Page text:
Some congressional Republicans want to turn down President Barack Obama's invitation for a nationally televised, Feb. 25 White House pow-wow on health care. They fear that if GOP leaders show up for the event, they will end up agreeing to a bad health-care bill in the name of bipartisanship.
Republican leaders should accept the invitation. The country rightly expects them to, even though it's a made-for-TV kabuki drama written, staged and directed by Mr. Obama.
It is also in the GOP's best interests. This is the party's best opportunity yet to contrast its good ideas with Democratic legislation.
Those ideas are far-reaching and significant. They include allowing small businesses to band together to get the same insurance discounts big companies get, passing tort reform to eliminate junk lawsuits that drive up the price of health care, and enacting reforms that would make health insurance portable for workers. They also include allowing people to buy health insurance across state lines, giving families the same health insurance tax breaks companies get, and empowering patients by making health prices more transparent.
By contrasting those ideas with ObamaCare, Republicans can give the lie to the White House charge that the GOP is the "party of no." For example, Republicans want Americans to be able to save more money tax free for health-care expenses. Democrats would reduce the existing amount that can be saved tax free, which this year is $3,050 for individuals, and tax people for using their savings to pay for over-the-counter drugs.
Mr. Obama will claim the legislation he wants would allow people to buy health insurance across state lines. But that's not exactly accurate. His approach is to allow states to do what they can already do: pass a law authorizing residents to buy insurance in another state. The problem is that this doesn't create a national market and, in any case, if Washington imposes mandates on what health insurance must cover, there won't be robust competition among insurers.
There are plenty of weaknesses in ObamaCare that Republicans can hone in on. They can point out that 10 years of tax increases and Medicare cuts pay for only four full years of new entitlements and that the projections for savings and tax revenues are based on gimmicks.
They can question whether congressional Democrats will actually cut Medicare by roughly $500 billion, as their bills call for. Why don't Democrats take up these Medicare cuts as a stand-alone bill? Passing such a bill would be a "confidence building measure," as Henry Kissinger might say.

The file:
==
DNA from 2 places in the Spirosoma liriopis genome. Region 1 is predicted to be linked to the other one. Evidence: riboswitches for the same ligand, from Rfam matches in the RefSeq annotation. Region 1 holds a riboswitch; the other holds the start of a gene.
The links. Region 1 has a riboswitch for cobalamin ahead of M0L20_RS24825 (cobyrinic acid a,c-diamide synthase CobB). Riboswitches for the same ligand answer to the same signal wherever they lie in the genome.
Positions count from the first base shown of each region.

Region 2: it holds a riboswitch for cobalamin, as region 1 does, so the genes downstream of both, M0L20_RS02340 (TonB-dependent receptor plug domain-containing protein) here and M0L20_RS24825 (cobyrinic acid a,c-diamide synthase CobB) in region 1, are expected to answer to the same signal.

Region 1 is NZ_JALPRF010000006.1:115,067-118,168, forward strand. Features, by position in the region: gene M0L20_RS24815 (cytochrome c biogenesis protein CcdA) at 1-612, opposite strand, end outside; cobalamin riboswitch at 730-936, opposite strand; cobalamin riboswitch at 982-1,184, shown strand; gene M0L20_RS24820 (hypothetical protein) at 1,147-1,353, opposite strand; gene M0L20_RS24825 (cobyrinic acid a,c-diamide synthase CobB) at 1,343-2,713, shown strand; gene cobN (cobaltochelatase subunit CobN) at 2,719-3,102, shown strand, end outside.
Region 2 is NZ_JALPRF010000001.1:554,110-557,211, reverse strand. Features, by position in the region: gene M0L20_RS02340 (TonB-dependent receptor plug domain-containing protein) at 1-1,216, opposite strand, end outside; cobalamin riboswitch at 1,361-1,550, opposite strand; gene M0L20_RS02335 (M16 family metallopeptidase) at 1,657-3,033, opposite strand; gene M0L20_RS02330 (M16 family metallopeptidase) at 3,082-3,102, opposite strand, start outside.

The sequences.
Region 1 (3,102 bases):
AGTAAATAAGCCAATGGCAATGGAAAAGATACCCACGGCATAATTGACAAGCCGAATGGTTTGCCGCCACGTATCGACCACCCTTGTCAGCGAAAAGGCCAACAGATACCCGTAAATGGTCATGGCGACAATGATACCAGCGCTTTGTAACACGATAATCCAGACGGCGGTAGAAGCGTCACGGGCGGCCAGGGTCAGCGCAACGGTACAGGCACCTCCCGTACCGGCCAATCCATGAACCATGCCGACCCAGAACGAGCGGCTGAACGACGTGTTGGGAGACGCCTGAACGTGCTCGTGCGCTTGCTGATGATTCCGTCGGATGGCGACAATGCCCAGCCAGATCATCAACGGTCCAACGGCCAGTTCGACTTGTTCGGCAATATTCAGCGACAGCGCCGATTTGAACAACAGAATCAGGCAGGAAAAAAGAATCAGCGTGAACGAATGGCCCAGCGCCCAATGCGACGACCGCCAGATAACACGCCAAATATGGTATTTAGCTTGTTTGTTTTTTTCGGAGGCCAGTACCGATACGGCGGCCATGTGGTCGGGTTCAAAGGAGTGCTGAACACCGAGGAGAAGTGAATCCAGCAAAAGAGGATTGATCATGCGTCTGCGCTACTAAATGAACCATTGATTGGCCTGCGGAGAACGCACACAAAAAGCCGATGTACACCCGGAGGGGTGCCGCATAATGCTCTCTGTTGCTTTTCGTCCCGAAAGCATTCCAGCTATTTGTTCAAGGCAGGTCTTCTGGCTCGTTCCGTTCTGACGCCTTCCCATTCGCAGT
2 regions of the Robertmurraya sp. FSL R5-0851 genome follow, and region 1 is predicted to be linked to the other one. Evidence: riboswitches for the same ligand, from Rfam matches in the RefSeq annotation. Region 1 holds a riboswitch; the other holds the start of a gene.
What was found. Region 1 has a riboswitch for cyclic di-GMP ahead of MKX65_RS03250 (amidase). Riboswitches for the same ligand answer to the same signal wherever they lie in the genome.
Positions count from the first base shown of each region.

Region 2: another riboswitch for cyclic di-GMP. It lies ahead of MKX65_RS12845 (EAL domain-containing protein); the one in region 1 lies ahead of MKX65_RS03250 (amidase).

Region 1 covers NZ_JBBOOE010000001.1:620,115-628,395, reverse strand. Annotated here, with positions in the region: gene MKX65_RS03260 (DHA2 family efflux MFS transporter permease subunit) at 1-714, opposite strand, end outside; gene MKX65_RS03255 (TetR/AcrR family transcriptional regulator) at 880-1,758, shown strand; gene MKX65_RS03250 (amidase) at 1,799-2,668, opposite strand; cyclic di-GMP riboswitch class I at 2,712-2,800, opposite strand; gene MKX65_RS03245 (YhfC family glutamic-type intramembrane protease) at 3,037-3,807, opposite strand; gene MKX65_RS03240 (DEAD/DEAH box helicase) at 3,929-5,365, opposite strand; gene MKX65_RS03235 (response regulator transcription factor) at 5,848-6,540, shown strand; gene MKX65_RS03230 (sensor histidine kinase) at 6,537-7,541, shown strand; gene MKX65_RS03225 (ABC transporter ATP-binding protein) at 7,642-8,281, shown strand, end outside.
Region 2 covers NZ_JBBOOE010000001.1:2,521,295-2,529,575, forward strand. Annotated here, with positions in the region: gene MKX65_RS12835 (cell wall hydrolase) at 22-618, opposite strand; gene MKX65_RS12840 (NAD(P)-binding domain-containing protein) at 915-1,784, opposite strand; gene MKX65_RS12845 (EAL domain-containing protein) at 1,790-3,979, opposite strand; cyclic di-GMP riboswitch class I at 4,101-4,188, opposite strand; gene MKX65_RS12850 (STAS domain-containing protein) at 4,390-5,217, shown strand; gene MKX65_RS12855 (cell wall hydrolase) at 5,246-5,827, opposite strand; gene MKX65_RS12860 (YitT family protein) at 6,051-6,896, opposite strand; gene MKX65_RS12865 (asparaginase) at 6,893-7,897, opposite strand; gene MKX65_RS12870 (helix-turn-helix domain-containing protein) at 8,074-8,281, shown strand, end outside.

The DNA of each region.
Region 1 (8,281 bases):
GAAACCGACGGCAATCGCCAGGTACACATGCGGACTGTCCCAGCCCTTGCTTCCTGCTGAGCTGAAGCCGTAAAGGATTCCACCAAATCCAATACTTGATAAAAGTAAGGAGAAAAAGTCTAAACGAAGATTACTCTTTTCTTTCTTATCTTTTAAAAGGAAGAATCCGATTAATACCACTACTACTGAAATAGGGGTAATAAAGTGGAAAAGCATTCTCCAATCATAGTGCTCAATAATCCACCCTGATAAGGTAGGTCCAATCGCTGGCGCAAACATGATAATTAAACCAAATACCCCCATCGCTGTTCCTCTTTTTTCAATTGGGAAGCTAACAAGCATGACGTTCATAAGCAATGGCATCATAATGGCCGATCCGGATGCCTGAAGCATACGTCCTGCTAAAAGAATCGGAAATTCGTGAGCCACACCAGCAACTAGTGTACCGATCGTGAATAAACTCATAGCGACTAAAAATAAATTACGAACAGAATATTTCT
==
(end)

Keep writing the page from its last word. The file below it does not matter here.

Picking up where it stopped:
Republicans can ask how Mr. Obama squares his pledge not to raise taxes on anyone making less than $250,000 a year with $20 billion in new taxes on medical devices and $80 billion on drugs. Even Congressional Budget Office Director Douglas Elmendorf has admitted in congressional testimony that these taxes will be passed on to patients.
Mr. Obama's demand that insurers be required to cover people with a pre-existing condition is problematic. Imposing such a mandate would encourage people to wait until they are sick to buy insurance when what we need to lower costs is more healthy people buying insurance. Mr. Obama would rope in the healthy by requiring that everyone buy health insurance or be fined. That mandate is very unpopular.
In a respectful but pointed tone, Republicans should question the special-interest provisions Democrats used to advance their bills in the House and Senate, such as exempting health plans provided to union members from a tax on Cadillac insurance plans. The public is already outraged by these special deals, and we may not yet know about all of them.
For example, commentators first thought only Florida seniors would be protected from cuts in government support for Medicare Advantage policies. But it turns out that Democratic senators in New Jersey and New York won similar protections for seniors in their states.
Mr. Obama's Feb. 25 meeting is not about hammering out a bipartisan consensus. It is part theater and part Chicago-style pressure politics.
It is also bluff and desperation. Mr. Obama knows the biggest obstacle before him is deep division within his party. That division is preventing the Democratic House from passing the Democratic Senate's health-care bill.
Republicans should remember they are near the end of the process rather than its beginning, when Mr. Obama's leverage was considerable. A year of his missteps have squandered a historically strong Democratic advantage on health care.
Americans don't like the health-care bills that have passed the House and Senate by a 58% to 38% margin in a new CNN/Opinion Research Poll and Gallup reports that 60% of Americans disapprove of the president's handling of the issue.
The public has made up its mind about ObamaCare. If Republicans prepare well, the pow-wow will be a chance to show Americans that the GOP has better ideas.
This article originally appeared on WSJ.com on Wednesday, February 10, 2010.